So the final season of Mad Men appeared in early April with a new Accutron spot as its focal point. Don Draper is on the outs with SC&P (though he is still a partner). Meanwhile, business has never been better for Freddy Rumsen, who is sitting before Peggy Olsen and making his pitch for the new Accutron campaign.
You know, watching Freddy, that none of this makes sense. His copy, his delivery, his emotion is pure Draper… and Freddy is a bit of a schlub. But he is also an exceptional actor, and he is reeling in Peggy, hook, line and sinker. And now we are all waiting with bated (baited) breath to hear his final words:
“It’s not a timepiece,” he concludes about this accurate, steampunk watch, “it’s a conversation piece.”
You actually need a moment when he is finished… it’s that evocative.
And then I remembered something. Another watch commercial featuring another really cool guy. And interestingly, this spot is almost entirely shot in black and white, with just a hint of color on the main character and his watch.
And like the Accutron watch commercial, it starts slow and builds to a crescendo and a final, evocative tagline:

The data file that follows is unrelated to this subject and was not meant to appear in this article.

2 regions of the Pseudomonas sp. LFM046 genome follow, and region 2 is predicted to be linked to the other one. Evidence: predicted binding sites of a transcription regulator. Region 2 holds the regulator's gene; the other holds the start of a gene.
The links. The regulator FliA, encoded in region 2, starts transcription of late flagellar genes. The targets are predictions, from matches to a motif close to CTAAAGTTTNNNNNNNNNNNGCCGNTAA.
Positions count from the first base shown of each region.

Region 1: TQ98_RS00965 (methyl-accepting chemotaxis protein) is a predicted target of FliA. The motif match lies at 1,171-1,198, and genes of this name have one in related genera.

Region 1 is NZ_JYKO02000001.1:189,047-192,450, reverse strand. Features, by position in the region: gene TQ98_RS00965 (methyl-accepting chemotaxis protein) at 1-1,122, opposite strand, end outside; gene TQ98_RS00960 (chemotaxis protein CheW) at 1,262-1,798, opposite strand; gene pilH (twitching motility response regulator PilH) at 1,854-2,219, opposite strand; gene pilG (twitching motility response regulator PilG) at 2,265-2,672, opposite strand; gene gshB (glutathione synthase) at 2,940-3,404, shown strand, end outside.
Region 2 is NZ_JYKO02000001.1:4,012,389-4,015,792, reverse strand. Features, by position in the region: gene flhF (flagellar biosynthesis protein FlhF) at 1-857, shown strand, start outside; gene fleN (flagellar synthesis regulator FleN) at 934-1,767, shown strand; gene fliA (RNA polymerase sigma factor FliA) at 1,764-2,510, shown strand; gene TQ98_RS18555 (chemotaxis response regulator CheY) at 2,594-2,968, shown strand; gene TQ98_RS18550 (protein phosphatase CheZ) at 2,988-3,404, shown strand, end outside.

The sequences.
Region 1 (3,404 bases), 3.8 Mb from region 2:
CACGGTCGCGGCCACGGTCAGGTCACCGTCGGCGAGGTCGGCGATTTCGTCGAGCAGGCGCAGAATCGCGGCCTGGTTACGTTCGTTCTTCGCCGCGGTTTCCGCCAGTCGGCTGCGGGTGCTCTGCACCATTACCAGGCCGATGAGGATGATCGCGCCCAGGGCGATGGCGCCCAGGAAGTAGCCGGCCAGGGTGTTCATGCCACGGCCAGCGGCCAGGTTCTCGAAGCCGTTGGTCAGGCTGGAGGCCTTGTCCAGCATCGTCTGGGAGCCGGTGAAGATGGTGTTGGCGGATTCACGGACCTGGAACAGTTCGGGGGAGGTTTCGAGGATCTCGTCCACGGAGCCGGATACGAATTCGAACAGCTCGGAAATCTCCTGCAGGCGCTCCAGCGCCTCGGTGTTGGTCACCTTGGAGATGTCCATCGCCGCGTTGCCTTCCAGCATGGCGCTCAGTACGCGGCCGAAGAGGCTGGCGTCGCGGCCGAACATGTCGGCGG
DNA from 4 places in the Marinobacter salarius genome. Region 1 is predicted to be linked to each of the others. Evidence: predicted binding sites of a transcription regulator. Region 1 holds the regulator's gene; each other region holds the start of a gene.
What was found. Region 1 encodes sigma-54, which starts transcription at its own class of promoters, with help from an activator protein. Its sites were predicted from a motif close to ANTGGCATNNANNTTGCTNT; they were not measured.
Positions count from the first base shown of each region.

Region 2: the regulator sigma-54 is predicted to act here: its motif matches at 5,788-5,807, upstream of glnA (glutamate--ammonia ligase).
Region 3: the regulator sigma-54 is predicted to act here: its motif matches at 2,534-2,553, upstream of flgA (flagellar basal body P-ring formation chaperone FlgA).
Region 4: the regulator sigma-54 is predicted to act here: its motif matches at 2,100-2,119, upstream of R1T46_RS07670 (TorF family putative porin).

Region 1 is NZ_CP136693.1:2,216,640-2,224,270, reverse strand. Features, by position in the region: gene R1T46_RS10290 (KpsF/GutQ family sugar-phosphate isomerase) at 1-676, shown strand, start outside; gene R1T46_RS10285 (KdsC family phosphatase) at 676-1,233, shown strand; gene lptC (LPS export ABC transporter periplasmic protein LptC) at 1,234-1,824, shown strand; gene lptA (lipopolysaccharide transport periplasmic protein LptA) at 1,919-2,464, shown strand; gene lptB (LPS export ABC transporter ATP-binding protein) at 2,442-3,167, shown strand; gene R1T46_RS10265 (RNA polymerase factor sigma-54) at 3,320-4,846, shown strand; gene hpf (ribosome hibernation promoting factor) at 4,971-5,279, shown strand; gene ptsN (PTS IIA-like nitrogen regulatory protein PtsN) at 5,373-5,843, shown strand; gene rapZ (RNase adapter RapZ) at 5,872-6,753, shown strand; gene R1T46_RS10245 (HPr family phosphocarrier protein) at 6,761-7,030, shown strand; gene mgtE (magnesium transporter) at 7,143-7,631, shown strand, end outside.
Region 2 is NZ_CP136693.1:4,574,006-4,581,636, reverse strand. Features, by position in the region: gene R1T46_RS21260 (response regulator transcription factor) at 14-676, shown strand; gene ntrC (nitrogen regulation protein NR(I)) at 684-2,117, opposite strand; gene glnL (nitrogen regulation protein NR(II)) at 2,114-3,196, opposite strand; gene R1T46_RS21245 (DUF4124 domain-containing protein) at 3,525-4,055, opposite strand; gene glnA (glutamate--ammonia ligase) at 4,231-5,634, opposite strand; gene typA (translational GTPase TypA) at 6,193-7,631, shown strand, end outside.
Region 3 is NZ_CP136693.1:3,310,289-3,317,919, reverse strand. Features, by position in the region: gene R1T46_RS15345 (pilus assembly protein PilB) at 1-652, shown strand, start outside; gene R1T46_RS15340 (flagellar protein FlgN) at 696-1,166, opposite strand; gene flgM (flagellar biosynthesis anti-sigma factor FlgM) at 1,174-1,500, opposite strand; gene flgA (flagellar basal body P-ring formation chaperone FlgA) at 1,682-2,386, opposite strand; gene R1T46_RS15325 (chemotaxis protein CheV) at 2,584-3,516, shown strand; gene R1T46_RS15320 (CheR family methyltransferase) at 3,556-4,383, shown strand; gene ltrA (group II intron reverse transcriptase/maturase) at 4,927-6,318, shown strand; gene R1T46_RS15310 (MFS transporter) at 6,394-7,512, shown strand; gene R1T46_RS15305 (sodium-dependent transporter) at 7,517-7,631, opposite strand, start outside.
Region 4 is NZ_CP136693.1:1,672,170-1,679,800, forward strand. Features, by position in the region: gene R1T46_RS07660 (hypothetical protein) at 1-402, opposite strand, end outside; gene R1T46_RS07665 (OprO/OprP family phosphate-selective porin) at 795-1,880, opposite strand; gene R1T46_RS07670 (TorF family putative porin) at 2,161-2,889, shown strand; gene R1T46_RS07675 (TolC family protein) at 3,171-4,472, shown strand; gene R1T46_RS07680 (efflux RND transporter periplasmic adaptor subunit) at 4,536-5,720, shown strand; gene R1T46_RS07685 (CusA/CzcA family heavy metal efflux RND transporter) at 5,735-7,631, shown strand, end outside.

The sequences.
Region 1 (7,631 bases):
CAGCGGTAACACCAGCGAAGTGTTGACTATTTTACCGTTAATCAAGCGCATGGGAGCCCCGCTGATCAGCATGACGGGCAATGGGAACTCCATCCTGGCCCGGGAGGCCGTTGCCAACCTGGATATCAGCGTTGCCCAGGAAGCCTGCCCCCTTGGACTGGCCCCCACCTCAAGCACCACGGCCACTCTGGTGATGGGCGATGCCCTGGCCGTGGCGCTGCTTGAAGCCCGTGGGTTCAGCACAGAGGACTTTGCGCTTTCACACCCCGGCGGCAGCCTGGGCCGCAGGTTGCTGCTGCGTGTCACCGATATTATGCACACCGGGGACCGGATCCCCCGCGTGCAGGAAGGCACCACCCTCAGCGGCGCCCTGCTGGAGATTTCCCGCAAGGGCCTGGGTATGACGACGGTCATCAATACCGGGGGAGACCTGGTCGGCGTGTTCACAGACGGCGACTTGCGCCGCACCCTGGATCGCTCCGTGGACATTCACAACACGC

“It doesn’t just tell time,” the narrator explains, “it tells history.”
The really interesting thing is that this Rolex commercial was created three years ago. And the Accutron commercial – though it is set in 1969 – was created this year. I’ve read several articles about this Mad Men episode, but none that eludes to the connection between a fallen Don Draper and a fallen Tiger Woods… or a made up Accutron ad that sounds an awful lot like a real Rolex ad.
I really don’t have a point here. As any good marketer can tell you, it is our responsibility to steal good ideas. Art imitates life and vice versa. But I think this is a case of art imitating art imitating life. And I don’t know what to make of that.